Briefing paper
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Hospital treated self-harm: improved care through improved data

Health services planning Preventative health Self harm Health data Australia

Self-harm is a public health priority. It usually occurs in the context of psychological distress and is frequently directly associated with suicidal intent, psychosocial stressors and for many, mental ill-health. Hospital-treated self-harm accounts for over 30,000 hospital admissions each year and is the strongest independent risk factor for later suicide.

Routine care for hospital-treated self-harm is variable and can be substandard. Many people report that they experienced stigmatising, judgemental and invalidating responses when presenting to health services for help after self-harm or when in suicidal crisis. Furthermore, care is not meeting many patients’ needs and linkage to mental health services after discharge is not routine. Despite this, there is no data infrastructure to support hospitals to address these issues. Instead, monitoring and service improvement relies on one-off or localised investigations.

Three key issues make hospital-treated self-harm surveillance data unfit for the purpose of service improvement. These include:

  • Current surveillance mechanisms undercount the number of cases; resulting in service planning and modelling based on inaccurate snapshots of demand.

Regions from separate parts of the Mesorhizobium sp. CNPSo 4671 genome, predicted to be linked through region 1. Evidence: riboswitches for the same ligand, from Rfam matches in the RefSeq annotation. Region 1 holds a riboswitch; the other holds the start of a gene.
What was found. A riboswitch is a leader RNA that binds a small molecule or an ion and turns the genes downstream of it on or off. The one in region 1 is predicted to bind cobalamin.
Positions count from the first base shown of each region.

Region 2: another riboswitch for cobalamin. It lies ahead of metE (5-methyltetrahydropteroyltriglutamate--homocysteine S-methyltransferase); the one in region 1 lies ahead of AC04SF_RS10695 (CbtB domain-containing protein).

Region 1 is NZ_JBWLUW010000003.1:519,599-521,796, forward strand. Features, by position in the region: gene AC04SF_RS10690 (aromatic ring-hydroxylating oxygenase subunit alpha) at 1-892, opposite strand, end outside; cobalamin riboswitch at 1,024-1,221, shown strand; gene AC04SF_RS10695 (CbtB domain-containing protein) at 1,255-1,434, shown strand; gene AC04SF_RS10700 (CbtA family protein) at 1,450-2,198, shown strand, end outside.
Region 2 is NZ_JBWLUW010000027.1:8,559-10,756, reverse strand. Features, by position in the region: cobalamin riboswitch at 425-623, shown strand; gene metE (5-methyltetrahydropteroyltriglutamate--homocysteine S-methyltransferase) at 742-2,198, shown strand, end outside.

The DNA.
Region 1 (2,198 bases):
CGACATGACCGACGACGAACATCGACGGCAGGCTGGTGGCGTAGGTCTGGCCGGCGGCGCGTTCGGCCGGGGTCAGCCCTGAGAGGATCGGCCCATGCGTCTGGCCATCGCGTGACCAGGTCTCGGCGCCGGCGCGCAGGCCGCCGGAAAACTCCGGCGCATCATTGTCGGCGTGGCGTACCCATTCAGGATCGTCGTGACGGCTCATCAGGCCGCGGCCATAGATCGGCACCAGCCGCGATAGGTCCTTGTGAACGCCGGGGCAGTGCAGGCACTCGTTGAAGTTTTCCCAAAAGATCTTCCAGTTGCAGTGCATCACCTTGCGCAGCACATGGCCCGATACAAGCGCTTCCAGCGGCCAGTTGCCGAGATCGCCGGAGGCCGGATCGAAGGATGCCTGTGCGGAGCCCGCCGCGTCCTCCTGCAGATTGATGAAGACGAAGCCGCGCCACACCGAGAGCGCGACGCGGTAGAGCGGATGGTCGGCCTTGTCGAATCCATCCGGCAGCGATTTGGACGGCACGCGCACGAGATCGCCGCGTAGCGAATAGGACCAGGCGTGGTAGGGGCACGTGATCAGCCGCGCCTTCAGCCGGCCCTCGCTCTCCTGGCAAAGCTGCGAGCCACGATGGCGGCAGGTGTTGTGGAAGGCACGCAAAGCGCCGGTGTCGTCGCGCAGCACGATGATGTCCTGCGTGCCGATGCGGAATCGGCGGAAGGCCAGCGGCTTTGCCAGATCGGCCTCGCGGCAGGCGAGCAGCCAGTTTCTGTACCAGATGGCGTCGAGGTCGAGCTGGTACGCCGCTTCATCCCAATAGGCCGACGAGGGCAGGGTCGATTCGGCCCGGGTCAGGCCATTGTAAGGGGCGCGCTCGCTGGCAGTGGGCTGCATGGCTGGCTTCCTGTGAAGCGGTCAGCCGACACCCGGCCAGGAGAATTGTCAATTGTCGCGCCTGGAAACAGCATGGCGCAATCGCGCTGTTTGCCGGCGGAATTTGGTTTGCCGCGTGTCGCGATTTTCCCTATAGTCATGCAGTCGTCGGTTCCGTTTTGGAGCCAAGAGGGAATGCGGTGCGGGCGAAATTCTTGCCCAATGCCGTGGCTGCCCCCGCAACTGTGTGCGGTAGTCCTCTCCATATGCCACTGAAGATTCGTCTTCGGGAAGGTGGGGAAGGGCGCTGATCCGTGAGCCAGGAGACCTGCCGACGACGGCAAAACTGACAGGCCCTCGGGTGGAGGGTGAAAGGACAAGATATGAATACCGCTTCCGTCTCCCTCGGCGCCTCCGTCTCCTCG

• Hospital-treated self-harm presentation data is not linked to outcome data; making it difficult for services to evaluate the impact of service delivery on key outcomes.
  • Service improvement relies on local leaders’ interest and capacity to translate and use available data rather than standards or quality indicators that all can work towards.

Establishing a clinical quality registry for hospital-treated self-harm is a recognised mechanism that links data to improved care. Building collaborative capacity to transform existing units with emerging self-harm clinical registry capability into a network of sentinel units would enhance existing self-harm surveillance and be a concrete step in building sector capability for a hospital-treated self-harm clinical quality registry.

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Deeble Institute Issues Brief 47